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E-RESOURCE
Author Ingram, Kevin.

Title Converso Non-Conformism in Early Modern Spain [electronic resource] : Bad Blood and Faith from Alonso de Cartagena to Diego Velázquez.

Published Cham : Palgrave Macmillan US, 2018.

Copies

Location Call No. Status
 UniM INTERNET resource    AVAILABLE
Physical description 1 online resource (380 p.)
Series Springer History eBooks 2018 English+International
Notes Description based upon print version of record.
Contents Intro; Preface; Acknowledgments; Contents; List of Figures; Chapter 1: Introduction; Velázquez's Cross; Bad Blood and Faith; Chapter 2: From Toledo to Alcala; Converso Humanists and the Noble Courts; The Conversos and Religious Reform; The Alumbrados and Other Mystics; Ignatius of Loyola and the First Jesuits; Chapter 3: From Alcala to Seville and Beyond; Fernán Pérez de Oliva (1494?-1532); Juan De Ávila (1499?-1569); Converso Non-Conformism in Seville; Protestant Cells; Valladolid; Chapter 4: The Road Out of Trent; A Spanish Solomon; Chapter 5: Four Humanists
Benito Arias Montano (1527-1598)A New Solomon's Temple; The Lead Books Fraud; Benito Arias Montano's Private Faith; Francisco Pacheco (1540?-1599); Pablo De Cespedes (1548?-1608); Pedro De Valencia (1555-1620); Chapter 6: Diego Velázquez and the Subtle Art of Protest; Velázquez's Family Canvas; Private Subtexts; At the Court of the Count-Duke; The Portrait of the Artist As a Nobleman; Chapter 7: The Converso Returns; Notes; Chapter 1: Introduction; Chapter 2: From Toledo to Alcala; Chapter 3: From Alcala to Seville and Beyond; Chapter 4: The Road Out of Trent; Chapter 5: Four Humanists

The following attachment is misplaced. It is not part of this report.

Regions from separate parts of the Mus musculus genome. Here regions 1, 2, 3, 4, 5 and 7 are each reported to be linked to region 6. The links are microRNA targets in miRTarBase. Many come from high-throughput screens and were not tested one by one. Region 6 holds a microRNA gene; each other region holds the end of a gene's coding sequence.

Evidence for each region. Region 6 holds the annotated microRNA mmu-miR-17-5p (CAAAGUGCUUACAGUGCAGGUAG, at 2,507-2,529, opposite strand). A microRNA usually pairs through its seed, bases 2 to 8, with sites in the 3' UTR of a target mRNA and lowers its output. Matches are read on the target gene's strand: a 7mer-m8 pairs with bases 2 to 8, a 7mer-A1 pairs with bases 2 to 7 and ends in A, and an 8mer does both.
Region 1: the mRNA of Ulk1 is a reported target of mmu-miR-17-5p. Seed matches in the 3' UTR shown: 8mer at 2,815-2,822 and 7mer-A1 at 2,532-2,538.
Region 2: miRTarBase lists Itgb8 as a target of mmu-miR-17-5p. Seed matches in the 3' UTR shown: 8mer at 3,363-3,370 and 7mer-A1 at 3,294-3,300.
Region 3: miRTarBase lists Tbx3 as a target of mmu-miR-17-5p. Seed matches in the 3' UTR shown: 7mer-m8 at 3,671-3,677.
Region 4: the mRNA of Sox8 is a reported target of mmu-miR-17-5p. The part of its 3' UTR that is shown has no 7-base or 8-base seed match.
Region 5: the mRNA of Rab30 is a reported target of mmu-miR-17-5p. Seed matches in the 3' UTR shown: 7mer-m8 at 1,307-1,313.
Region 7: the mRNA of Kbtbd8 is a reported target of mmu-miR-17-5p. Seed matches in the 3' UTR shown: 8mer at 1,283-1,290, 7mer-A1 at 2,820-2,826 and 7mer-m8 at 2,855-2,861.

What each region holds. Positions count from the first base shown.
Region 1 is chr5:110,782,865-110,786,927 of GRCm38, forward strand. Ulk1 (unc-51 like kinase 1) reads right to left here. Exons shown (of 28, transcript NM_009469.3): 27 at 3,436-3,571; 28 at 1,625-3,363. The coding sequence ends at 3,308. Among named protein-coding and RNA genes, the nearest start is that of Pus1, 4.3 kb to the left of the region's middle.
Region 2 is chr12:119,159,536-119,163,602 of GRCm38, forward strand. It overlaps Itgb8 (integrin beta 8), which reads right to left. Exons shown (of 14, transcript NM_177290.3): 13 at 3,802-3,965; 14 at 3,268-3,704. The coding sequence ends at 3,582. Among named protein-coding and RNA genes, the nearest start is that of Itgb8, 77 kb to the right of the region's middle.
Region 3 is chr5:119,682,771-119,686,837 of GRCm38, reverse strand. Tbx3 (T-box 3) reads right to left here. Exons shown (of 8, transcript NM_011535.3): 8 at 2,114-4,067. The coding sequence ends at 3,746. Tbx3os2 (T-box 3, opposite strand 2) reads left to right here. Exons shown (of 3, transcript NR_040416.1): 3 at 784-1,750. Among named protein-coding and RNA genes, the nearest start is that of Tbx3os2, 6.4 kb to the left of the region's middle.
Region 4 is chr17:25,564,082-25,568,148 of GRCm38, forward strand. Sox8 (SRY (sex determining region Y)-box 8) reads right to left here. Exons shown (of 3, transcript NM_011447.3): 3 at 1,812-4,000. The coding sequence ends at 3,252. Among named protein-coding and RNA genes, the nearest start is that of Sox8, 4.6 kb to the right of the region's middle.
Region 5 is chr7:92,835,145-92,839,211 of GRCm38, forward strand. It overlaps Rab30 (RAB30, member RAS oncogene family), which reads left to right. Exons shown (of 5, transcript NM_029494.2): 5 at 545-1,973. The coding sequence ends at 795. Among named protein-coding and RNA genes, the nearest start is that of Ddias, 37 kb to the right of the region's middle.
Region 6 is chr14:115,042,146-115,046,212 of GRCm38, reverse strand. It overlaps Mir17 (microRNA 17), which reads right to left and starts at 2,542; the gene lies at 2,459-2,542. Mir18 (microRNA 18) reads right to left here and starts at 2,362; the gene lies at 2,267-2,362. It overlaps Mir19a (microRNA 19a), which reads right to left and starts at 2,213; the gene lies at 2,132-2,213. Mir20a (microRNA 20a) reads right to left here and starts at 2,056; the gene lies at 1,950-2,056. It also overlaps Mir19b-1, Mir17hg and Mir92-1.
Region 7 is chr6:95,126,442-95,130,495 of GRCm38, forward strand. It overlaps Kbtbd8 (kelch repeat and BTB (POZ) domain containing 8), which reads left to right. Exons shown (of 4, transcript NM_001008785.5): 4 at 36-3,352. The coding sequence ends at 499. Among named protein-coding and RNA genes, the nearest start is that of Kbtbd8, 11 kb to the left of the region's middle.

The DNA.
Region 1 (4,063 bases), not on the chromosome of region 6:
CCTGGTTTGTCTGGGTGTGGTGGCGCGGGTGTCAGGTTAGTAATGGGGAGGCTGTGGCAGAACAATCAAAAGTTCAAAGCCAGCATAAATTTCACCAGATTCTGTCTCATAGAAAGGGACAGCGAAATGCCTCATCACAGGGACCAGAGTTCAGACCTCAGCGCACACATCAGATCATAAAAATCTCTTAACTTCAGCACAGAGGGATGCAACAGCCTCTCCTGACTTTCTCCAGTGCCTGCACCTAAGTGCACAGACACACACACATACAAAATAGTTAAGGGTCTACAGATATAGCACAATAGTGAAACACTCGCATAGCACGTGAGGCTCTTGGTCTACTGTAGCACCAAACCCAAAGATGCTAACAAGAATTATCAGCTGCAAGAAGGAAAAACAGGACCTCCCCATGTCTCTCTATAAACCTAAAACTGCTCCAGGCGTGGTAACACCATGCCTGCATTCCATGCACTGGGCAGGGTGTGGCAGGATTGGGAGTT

Chapter 6: Diego Velázquez and the Subtle Art of ProtestChapter 7: The Converso Returns; Select Bibliography; Works Cited; Primary Sources; Secondary Sources; Index
Summary This book examines the effects of Jewish conversions to Christianity in late medieval Spanish society. Ingram focuses on these converts and their descendants (known as conversos) not as Judaizers, but as Christian humanists, mystics and evangelists, who attempt to create a new society based on quietist religious practice, merit, and toleration. His narrative takes the reader on a journey from the late fourteenth-century conversions and the first blood purity laws (designed to marginalize conversos), through the early sixteenth-century Erasmian and radical mystical movements, to a Counter-Reformation environment in which conversos become the advocates for pacifism and concordance. His account ends at the court of Philip IV, where growing intolerance towards Madrid's converso courtiers is subtly attacked by Spain's greatest painter, Diego Velázquez, in his work, Los Borrachos. Finally, Ingram examines the historiography of early modern Spain, in which he argues the converso reform phenomenon continues to be underexplored.
Other author SpringerLink issuing body.
Subject Jews -- Spain -- History.
Jews -- Conversion to Christianity -- Spain -- History.
Antisemitism -- Spain -- History.
Electronic books.
History.
ISBN 9783319932361
3319932365
9783319932354 (hbk.)
3319932357